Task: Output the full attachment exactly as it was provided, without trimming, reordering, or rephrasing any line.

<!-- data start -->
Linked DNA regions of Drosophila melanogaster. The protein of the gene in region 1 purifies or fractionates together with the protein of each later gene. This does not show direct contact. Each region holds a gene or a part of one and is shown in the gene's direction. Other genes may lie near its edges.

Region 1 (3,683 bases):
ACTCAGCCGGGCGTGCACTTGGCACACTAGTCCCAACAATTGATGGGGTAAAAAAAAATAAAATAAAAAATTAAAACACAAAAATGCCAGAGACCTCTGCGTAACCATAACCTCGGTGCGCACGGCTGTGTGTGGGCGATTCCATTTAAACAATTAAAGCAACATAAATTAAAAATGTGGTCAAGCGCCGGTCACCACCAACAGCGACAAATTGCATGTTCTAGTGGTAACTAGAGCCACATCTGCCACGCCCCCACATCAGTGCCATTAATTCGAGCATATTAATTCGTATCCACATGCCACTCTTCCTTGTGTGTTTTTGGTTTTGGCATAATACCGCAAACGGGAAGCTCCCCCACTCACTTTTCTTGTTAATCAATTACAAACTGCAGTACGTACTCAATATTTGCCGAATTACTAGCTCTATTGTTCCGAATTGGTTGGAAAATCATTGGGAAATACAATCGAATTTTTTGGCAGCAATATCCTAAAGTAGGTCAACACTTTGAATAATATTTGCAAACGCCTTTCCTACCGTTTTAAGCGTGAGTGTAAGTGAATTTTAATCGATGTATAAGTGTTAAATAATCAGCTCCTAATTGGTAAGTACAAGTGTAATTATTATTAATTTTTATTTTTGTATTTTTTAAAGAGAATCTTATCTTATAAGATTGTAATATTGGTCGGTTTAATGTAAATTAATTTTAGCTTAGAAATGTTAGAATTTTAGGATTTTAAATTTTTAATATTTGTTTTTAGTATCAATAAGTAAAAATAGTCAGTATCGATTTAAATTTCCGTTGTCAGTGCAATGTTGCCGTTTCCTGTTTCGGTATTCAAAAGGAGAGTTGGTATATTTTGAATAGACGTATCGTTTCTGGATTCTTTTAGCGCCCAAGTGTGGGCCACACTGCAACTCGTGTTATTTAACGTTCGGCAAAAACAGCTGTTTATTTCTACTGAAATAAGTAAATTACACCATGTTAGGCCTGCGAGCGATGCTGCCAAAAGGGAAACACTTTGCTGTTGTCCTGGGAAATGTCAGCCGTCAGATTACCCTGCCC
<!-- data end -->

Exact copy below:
Linked DNA regions of Drosophila melanogaster. The protein of the gene in region 1 purifies or fractionates together with the protein of each later gene. This does not show direct contact. Each region holds a gene or a part of one and is shown in the gene's direction. Other genes may lie near its edges.

Region 1 (3,683 bases):
ACTCAGCCGGGCGTGCACTTGGCACACTAGTCCCAACAATTGATGGGGTAAAAAAAAATAAAATAAAAAATTAAAACACAAAAATGCCAGAGACCTCTGCGTAACCATAACCTCGGTGCGCACGGCTGTGTGTGGGCGATTCCATTTAAACAATTAAAGCAACATAAATTAAAAATGTGGTCAAGCGCCGGTCACCACCAACAGCGACAAATTGCATGTTCTAGTGGTAACTAGAGCCACATCTGCCACGCCCCCACATCAGTGCCATTAATTCGAGCATATTAATTCGTATCCACATGCCACTCTTCCTTGTGTGTTTTTGGTTTTGGCATAATACCGCAAACGGGAAGCTCCCCCACTCACTTTTCTTGTTAATCAATTACAAACTGCAGTACGTACTCAATATTTGCCGAATTACTAGCTCTATTGTTCCGAATTGGTTGGAAAATCATTGGGAAATACAATCGAATTTTTTGGCAGCAATATCCTAAAGTAGGTCAACACTTTGAATAATATTTGCAAACGCCTTTCCTACCGTTTTAAGCGTGAGTGTAAGTGAATTTTAATCGATGTATAAGTGTTAAATAATCAGCTCCTAATTGGTAAGTACAAGTGTAATTATTATTAATTTTTATTTTTGTATTTTTTAAAGAGAATCTTATCTTATAAGATTGTAATATTGGTCGGTTTAATGTAAATTAATTTTAGCTTAGAAATGTTAGAATTTTAGGATTTTAAATTTTTAATATTTGTTTTTAGTATCAATAAGTAAAAATAGTCAGTATCGATTTAAATTTCCGTTGTCAGTGCAATGTTGCCGTTTCCTGTTTCGGTATTCAAAAGGAGAGTTGGTATATTTTGAATAGACGTATCGTTTCTGGATTCTTTTAGCGCCCAAGTGTGGGCCACACTGCAACTCGTGTTATTTAACGTTCGGCAAAAACAGCTGTTTATTTCTACTGAAATAAGTAAATTACACCATGTTAGGCCTGCGAGCGATGCTGCCAAAAGGGAAACACTTTGCTGTTGTCCTGGGAAATGTCAGCCGTCAGATTACCCTGCCC